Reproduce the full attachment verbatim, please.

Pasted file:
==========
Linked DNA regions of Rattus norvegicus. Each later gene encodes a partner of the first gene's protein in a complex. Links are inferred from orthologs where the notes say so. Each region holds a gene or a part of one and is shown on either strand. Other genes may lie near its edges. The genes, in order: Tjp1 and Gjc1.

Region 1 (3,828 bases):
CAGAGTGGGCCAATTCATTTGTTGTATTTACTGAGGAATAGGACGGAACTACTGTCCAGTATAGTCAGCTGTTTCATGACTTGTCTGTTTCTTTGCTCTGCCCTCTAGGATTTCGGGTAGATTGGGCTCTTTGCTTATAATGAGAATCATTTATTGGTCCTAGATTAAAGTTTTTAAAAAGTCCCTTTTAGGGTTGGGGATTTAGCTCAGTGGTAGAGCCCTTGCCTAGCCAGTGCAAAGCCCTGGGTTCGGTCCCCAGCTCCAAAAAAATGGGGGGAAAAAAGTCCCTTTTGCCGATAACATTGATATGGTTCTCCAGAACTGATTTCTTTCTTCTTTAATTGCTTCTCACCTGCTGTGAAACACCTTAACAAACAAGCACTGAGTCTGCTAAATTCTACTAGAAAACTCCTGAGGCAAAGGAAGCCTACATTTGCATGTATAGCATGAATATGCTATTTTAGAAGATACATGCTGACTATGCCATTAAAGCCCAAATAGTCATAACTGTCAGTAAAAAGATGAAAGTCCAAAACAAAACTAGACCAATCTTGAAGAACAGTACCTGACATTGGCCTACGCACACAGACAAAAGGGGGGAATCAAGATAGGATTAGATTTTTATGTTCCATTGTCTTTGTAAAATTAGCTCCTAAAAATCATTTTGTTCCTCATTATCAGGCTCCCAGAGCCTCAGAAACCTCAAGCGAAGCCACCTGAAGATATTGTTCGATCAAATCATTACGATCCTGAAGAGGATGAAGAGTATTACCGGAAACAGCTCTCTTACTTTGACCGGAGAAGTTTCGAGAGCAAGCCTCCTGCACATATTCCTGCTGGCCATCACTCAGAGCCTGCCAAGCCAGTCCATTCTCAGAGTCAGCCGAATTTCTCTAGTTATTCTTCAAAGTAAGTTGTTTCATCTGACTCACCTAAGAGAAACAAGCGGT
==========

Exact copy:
Linked DNA regions of Rattus norvegicus. Each later gene encodes a partner of the first gene's protein in a complex. Links are inferred from orthologs where the notes say so. Each region holds a gene or a part of one and is shown on either strand. Other genes may lie near its edges. The genes, in order: Tjp1 and Gjc1.

Region 1 (3,828 bases):
CAGAGTGGGCCAATTCATTTGTTGTATTTACTGAGGAATAGGACGGAACTACTGTCCAGTATAGTCAGCTGTTTCATGACTTGTCTGTTTCTTTGCTCTGCCCTCTAGGATTTCGGGTAGATTGGGCTCTTTGCTTATAATGAGAATCATTTATTGGTCCTAGATTAAAGTTTTTAAAAAGTCCCTTTTAGGGTTGGGGATTTAGCTCAGTGGTAGAGCCCTTGCCTAGCCAGTGCAAAGCCCTGGGTTCGGTCCCCAGCTCCAAAAAAATGGGGGGAAAAAAGTCCCTTTTGCCGATAACATTGATATGGTTCTCCAGAACTGATTTCTTTCTTCTTTAATTGCTTCTCACCTGCTGTGAAACACCTTAACAAACAAGCACTGAGTCTGCTAAATTCTACTAGAAAACTCCTGAGGCAAAGGAAGCCTACATTTGCATGTATAGCATGAATATGCTATTTTAGAAGATACATGCTGACTATGCCATTAAAGCCCAAATAGTCATAACTGTCAGTAAAAAGATGAAAGTCCAAAACAAAACTAGACCAATCTTGAAGAACAGTACCTGACATTGGCCTACGCACACAGACAAAAGGGGGGAATCAAGATAGGATTAGATTTTTATGTTCCATTGTCTTTGTAAAATTAGCTCCTAAAAATCATTTTGTTCCTCATTATCAGGCTCCCAGAGCCTCAGAAACCTCAAGCGAAGCCACCTGAAGATATTGTTCGATCAAATCATTACGATCCTGAAGAGGATGAAGAGTATTACCGGAAACAGCTCTCTTACTTTGACCGGAGAAGTTTCGAGAGCAAGCCTCCTGCACATATTCCTGCTGGCCATCACTCAGAGCCTGCCAAGCCAGTCCATTCTCAGAGTCAGCCGAATTTCTCTAGTTATTCTTCAAAGTAAGTTGTTTCATCTGACTCACCTAAGAGAAACAAGCGGT